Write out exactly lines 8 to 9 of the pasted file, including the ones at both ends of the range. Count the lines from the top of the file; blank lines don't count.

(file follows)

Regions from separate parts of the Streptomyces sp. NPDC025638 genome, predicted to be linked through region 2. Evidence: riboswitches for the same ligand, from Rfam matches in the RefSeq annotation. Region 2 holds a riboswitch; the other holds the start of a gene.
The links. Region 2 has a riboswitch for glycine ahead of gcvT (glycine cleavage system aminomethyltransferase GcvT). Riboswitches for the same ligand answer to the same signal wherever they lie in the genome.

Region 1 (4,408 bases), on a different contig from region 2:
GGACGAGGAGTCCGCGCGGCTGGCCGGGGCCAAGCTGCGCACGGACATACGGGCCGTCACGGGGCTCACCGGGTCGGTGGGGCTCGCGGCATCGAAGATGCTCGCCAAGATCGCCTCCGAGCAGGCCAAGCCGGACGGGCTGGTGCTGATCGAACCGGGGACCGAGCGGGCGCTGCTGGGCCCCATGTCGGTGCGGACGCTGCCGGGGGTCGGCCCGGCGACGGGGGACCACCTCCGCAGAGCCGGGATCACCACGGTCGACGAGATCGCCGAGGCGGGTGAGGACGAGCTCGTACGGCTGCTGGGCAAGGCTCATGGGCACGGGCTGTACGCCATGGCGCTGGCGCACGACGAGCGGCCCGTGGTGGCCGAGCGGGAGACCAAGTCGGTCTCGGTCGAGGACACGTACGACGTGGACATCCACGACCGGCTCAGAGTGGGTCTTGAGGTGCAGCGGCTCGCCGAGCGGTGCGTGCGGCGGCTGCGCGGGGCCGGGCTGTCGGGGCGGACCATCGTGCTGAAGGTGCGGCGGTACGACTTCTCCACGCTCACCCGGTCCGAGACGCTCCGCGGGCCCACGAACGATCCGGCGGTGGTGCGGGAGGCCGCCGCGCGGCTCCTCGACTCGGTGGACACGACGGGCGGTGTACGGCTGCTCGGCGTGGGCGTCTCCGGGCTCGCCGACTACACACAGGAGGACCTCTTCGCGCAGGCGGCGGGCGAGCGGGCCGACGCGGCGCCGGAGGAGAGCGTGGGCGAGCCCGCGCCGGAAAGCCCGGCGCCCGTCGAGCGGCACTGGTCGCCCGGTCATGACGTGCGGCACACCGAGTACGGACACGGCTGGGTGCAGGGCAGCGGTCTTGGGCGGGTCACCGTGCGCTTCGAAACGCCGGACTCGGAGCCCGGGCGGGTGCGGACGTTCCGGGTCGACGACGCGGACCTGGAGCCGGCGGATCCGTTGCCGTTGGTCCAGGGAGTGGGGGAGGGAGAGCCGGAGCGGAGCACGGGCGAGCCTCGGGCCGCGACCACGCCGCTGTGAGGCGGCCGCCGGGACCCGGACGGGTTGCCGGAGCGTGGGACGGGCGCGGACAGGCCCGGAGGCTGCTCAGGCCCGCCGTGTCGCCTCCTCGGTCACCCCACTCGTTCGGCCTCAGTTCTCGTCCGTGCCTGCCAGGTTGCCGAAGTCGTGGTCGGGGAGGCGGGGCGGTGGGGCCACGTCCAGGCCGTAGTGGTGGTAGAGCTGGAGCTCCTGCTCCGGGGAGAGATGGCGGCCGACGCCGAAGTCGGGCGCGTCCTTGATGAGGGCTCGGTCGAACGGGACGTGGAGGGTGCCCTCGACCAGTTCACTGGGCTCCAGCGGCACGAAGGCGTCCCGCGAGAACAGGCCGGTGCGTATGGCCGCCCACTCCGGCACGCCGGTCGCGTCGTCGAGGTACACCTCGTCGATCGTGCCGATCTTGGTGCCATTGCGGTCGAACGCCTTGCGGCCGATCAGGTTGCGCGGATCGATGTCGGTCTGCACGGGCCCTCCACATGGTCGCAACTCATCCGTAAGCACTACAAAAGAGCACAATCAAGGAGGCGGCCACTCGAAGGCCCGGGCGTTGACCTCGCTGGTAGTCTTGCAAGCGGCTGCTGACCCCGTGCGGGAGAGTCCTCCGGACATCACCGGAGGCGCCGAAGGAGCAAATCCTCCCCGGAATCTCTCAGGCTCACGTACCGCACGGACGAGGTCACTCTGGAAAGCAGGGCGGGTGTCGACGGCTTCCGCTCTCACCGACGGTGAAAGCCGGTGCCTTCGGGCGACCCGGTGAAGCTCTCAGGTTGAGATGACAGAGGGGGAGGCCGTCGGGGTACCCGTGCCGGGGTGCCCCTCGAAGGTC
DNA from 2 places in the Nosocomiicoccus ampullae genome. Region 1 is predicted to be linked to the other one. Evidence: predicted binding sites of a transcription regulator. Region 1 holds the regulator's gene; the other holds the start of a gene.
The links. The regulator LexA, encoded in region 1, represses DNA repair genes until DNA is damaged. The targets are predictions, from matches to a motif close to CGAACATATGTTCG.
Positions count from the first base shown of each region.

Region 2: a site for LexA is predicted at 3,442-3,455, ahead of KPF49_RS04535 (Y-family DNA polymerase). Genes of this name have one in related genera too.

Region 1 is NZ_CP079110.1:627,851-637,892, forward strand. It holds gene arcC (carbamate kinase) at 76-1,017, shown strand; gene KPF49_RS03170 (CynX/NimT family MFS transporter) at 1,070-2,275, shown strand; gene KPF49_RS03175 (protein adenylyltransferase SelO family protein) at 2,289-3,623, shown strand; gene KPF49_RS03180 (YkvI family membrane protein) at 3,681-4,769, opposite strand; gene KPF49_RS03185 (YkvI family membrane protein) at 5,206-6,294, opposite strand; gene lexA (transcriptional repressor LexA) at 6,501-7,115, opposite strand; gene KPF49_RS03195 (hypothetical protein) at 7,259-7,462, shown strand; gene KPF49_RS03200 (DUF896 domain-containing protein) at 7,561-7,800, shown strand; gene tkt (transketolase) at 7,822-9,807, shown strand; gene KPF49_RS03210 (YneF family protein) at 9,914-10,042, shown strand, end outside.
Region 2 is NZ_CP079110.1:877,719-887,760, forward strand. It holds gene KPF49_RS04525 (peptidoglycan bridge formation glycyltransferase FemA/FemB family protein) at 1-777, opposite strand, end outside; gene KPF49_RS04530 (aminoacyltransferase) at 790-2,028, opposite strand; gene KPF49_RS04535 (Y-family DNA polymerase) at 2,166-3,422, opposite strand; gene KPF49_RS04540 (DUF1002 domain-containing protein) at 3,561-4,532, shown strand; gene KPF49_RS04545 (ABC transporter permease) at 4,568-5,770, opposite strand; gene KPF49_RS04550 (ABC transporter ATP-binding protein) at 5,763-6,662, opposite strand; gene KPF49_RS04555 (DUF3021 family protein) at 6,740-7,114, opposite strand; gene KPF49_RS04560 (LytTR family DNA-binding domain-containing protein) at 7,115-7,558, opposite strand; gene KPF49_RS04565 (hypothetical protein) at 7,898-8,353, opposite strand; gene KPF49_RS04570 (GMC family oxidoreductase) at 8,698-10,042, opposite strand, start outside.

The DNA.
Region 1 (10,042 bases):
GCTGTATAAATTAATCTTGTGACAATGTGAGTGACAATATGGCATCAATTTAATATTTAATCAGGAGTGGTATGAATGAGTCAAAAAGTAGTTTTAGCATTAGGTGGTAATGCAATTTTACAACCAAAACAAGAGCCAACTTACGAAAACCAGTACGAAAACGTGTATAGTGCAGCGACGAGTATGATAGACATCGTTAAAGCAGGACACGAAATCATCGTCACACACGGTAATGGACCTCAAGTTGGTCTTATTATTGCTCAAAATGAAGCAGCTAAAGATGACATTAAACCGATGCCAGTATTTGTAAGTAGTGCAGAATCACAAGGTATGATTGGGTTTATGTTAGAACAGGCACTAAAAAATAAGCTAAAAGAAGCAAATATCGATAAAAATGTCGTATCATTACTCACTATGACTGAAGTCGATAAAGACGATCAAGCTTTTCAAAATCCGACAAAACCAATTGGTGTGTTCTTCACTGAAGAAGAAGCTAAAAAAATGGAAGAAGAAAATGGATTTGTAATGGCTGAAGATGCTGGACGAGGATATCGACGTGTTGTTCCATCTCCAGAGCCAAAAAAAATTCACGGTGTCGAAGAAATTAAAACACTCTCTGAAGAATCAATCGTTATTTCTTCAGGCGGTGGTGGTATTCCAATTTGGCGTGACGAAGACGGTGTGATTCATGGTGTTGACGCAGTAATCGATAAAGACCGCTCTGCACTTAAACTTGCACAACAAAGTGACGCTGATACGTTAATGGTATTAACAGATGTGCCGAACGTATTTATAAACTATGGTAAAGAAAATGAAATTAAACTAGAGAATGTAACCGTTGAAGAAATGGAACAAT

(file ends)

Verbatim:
Region 2: a site for LexA is predicted at 3,442-3,455, ahead of KPF49_RS04535 (Y-family DNA polymerase). Genes of this name have one in related genera too.

Region 1 is NZ_CP079110.1:627,851-637,892, forward strand. It holds gene arcC (carbamate kinase) at 76-1,017, shown strand; gene KPF49_RS03170 (CynX/NimT family MFS transporter) at 1,070-2,275, shown strand; gene KPF49_RS03175 (protein adenylyltransferase SelO family protein) at 2,289-3,623, shown strand; gene KPF49_RS03180 (YkvI family membrane protein) at 3,681-4,769, opposite strand; gene KPF49_RS03185 (YkvI family membrane protein) at 5,206-6,294, opposite strand; gene lexA (transcriptional repressor LexA) at 6,501-7,115, opposite strand; gene KPF49_RS03195 (hypothetical protein) at 7,259-7,462, shown strand; gene KPF49_RS03200 (DUF896 domain-containing protein) at 7,561-7,800, shown strand; gene tkt (transketolase) at 7,822-9,807, shown strand; gene KPF49_RS03210 (YneF family protein) at 9,914-10,042, shown strand, end outside.